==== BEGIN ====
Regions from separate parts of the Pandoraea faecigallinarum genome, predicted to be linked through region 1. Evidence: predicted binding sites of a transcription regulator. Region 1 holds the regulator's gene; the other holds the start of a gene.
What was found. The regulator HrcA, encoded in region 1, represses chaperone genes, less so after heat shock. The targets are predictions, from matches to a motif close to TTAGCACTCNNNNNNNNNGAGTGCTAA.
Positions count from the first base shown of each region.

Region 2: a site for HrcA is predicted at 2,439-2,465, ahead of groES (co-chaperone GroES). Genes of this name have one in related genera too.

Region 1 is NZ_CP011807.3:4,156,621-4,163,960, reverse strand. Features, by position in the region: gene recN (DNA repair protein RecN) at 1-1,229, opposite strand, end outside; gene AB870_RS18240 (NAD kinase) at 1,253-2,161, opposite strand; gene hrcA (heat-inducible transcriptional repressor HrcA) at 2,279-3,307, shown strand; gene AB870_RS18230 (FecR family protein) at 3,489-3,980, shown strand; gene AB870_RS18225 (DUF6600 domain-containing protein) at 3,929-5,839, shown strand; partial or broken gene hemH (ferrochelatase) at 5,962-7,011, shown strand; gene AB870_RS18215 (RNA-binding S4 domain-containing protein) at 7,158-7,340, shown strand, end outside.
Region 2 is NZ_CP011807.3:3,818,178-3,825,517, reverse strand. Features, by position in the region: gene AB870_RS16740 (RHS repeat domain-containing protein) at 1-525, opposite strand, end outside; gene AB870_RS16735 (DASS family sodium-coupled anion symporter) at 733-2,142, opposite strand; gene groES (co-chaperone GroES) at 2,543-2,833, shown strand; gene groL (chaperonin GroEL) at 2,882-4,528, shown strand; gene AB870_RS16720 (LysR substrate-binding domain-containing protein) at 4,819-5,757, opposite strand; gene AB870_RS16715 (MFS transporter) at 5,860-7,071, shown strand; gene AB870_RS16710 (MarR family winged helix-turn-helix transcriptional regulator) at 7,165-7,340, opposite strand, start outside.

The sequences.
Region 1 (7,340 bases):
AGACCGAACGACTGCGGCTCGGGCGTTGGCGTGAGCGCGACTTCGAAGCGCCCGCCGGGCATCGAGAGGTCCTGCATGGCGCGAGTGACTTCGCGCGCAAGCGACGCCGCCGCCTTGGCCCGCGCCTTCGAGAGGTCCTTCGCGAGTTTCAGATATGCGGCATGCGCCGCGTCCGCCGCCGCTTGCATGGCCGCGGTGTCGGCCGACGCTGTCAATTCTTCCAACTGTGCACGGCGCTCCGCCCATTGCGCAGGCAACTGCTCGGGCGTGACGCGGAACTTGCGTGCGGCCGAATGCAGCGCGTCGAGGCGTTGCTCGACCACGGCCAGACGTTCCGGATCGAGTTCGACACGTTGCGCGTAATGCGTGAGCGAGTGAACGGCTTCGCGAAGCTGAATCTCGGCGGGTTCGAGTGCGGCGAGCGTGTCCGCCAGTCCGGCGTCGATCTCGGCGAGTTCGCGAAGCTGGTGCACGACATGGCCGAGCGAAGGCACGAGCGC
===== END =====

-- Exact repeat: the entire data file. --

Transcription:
Regions from separate parts of the Pandoraea faecigallinarum genome, predicted to be linked through region 1. Evidence: predicted binding sites of a transcription regulator. Region 1 holds the regulator's gene; the other holds the start of a gene.
What was found. The regulator HrcA, encoded in region 1, represses chaperone genes, less so after heat shock. The targets are predictions, from matches to a motif close to TTAGCACTCNNNNNNNNNGAGTGCTAA.
Positions count from the first base shown of each region.

Region 2: a site for HrcA is predicted at 2,439-2,465, ahead of groES (co-chaperone GroES). Genes of this name have one in related genera too.

Region 1 is NZ_CP011807.3:4,156,621-4,163,960, reverse strand. Features, by position in the region: gene recN (DNA repair protein RecN) at 1-1,229, opposite strand, end outside; gene AB870_RS18240 (NAD kinase) at 1,253-2,161, opposite strand; gene hrcA (heat-inducible transcriptional repressor HrcA) at 2,279-3,307, shown strand; gene AB870_RS18230 (FecR family protein) at 3,489-3,980, shown strand; gene AB870_RS18225 (DUF6600 domain-containing protein) at 3,929-5,839, shown strand; partial or broken gene hemH (ferrochelatase) at 5,962-7,011, shown strand; gene AB870_RS18215 (RNA-binding S4 domain-containing protein) at 7,158-7,340, shown strand, end outside.
Region 2 is NZ_CP011807.3:3,818,178-3,825,517, reverse strand. Features, by position in the region: gene AB870_RS16740 (RHS repeat domain-containing protein) at 1-525, opposite strand, end outside; gene AB870_RS16735 (DASS family sodium-coupled anion symporter) at 733-2,142, opposite strand; gene groES (co-chaperone GroES) at 2,543-2,833, shown strand; gene groL (chaperonin GroEL) at 2,882-4,528, shown strand; gene AB870_RS16720 (LysR substrate-binding domain-containing protein) at 4,819-5,757, opposite strand; gene AB870_RS16715 (MFS transporter) at 5,860-7,071, shown strand; gene AB870_RS16710 (MarR family winged helix-turn-helix transcriptional regulator) at 7,165-7,340, opposite strand, start outside.

The sequences.
Region 1 (7,340 bases):
AGACCGAACGACTGCGGCTCGGGCGTTGGCGTGAGCGCGACTTCGAAGCGCCCGCCGGGCATCGAGAGGTCCTGCATGGCGCGAGTGACTTCGCGCGCAAGCGACGCCGCCGCCTTGGCCCGCGCCTTCGAGAGGTCCTTCGCGAGTTTCAGATATGCGGCATGCGCCGCGTCCGCCGCCGCTTGCATGGCCGCGGTGTCGGCCGACGCTGTCAATTCTTCCAACTGTGCACGGCGCTCCGCCCATTGCGCAGGCAACTGCTCGGGCGTGACGCGGAACTTGCGTGCGGCCGAATGCAGCGCGTCGAGGCGTTGCTCGACCACGGCCAGACGTTCCGGATCGAGTTCGACACGTTGCGCGTAATGCGTGAGCGAGTGAACGGCTTCGCGAAGCTGAATCTCGGCGGGTTCGAGTGCGGCGAGCGTGTCCGCCAGTCCGGCGTCGATCTCGGCGAGTTCGCGAAGCTGGTGCACGACATGGCCGAGCGAAGGCACGAGCGC